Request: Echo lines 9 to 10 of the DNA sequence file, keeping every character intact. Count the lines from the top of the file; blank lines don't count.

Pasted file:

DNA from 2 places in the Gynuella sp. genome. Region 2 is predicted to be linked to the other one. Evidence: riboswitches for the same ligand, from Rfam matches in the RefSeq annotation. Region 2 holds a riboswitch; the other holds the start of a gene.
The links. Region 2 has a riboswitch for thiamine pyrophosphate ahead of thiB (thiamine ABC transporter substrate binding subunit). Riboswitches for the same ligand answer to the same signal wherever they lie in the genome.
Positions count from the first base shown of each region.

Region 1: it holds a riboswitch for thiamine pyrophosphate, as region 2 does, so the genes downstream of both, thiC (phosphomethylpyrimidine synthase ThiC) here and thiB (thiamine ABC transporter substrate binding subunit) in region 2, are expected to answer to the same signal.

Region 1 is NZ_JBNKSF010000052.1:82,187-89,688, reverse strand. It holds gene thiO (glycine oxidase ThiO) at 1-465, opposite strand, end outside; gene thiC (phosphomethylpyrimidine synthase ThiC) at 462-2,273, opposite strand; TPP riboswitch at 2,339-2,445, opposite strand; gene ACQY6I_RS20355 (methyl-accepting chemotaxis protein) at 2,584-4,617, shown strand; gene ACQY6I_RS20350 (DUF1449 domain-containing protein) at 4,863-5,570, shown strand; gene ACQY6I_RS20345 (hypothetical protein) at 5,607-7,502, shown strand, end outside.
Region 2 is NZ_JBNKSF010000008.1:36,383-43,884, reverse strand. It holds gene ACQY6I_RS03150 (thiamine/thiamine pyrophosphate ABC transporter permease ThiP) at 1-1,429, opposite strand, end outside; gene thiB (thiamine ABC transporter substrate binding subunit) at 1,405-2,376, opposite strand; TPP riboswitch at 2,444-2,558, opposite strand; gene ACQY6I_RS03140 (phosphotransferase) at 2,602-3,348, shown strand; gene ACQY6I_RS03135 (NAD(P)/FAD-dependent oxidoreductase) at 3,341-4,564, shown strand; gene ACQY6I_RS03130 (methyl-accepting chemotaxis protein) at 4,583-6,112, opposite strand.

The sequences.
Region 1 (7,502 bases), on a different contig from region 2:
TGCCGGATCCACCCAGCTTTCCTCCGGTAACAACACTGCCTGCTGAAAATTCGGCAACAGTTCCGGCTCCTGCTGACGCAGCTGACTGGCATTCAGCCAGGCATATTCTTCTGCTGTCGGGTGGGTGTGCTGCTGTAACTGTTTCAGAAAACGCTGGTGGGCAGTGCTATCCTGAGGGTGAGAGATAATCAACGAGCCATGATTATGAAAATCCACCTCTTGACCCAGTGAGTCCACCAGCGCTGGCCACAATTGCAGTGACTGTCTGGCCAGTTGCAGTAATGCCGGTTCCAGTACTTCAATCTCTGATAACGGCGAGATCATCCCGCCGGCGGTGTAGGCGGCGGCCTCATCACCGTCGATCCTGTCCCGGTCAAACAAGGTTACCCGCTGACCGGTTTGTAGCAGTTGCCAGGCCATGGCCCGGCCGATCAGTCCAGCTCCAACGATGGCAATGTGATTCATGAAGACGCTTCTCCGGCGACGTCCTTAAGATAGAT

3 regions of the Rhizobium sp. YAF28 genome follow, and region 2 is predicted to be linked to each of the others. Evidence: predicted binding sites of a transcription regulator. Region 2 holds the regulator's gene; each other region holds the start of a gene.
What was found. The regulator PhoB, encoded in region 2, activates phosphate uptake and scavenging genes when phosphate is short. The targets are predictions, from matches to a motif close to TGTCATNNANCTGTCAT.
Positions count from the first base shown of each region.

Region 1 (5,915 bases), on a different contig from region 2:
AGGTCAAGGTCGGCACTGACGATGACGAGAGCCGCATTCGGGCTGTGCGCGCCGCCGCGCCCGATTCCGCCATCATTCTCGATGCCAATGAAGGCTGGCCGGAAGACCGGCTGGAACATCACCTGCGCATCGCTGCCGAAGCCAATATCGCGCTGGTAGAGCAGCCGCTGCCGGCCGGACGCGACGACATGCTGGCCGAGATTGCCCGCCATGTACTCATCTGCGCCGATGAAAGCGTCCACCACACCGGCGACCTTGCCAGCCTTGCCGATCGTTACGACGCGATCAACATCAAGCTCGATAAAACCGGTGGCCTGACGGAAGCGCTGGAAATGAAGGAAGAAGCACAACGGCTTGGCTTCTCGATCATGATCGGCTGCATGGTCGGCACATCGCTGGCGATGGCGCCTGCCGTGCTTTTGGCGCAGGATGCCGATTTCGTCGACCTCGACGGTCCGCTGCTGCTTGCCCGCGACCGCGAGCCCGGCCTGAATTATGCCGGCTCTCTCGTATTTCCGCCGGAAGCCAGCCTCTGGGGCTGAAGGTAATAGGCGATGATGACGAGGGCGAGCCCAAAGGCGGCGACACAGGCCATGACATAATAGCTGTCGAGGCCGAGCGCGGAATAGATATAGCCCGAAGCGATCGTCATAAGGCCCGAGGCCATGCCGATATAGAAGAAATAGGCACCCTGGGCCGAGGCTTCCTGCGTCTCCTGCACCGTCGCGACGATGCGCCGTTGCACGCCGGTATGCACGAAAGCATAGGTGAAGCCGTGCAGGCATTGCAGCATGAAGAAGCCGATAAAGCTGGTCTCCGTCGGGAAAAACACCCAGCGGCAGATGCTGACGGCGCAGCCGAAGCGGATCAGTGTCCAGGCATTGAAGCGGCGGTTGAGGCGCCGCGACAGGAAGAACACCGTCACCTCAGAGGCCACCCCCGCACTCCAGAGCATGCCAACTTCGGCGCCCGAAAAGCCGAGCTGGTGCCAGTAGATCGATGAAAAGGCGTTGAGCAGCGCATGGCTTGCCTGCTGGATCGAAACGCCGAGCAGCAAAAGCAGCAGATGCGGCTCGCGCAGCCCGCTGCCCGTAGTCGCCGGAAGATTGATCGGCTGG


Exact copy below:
TGCCGGATCCACCCAGCTTTCCTCCGGTAACAACACTGCCTGCTGAAAATTCGGCAACAGTTCCGGCTCCTGCTGACGCAGCTGACTGGCATTCAGCCAGGCATATTCTTCTGCTGTCGGGTGGGTGTGCTGCTGTAACTGTTTCAGAAAACGCTGGTGGGCAGTGCTATCCTGAGGGTGAGAGATAATCAACGAGCCATGATTATGAAAATCCACCTCTTGACCCAGTGAGTCCACCAGCGCTGGCCACAATTGCAGTGACTGTCTGGCCAGTTGCAGTAATGCCGGTTCCAGTACTTCAATCTCTGATAACGGCGAGATCATCCCGCCGGCGGTGTAGGCGGCGGCCTCATCACCGTCGATCCTGTCCCGGTCAAACAAGGTTACCCGCTGACCGGTTTGTAGCAGTTGCCAGGCCATGGCCCGGCCGATCAGTCCAGCTCCAACGATGGCAATGTGATTCATGAAGACGCTTCTCCGGCGACGTCCTTAAGATAGAT

3 regions of the Rhizobium sp. YAF28 genome follow, and region 2 is predicted to be linked to each of the others. Evidence: predicted binding sites of a transcription regulator. Region 2 holds the regulator's gene; each other region holds the start of a gene.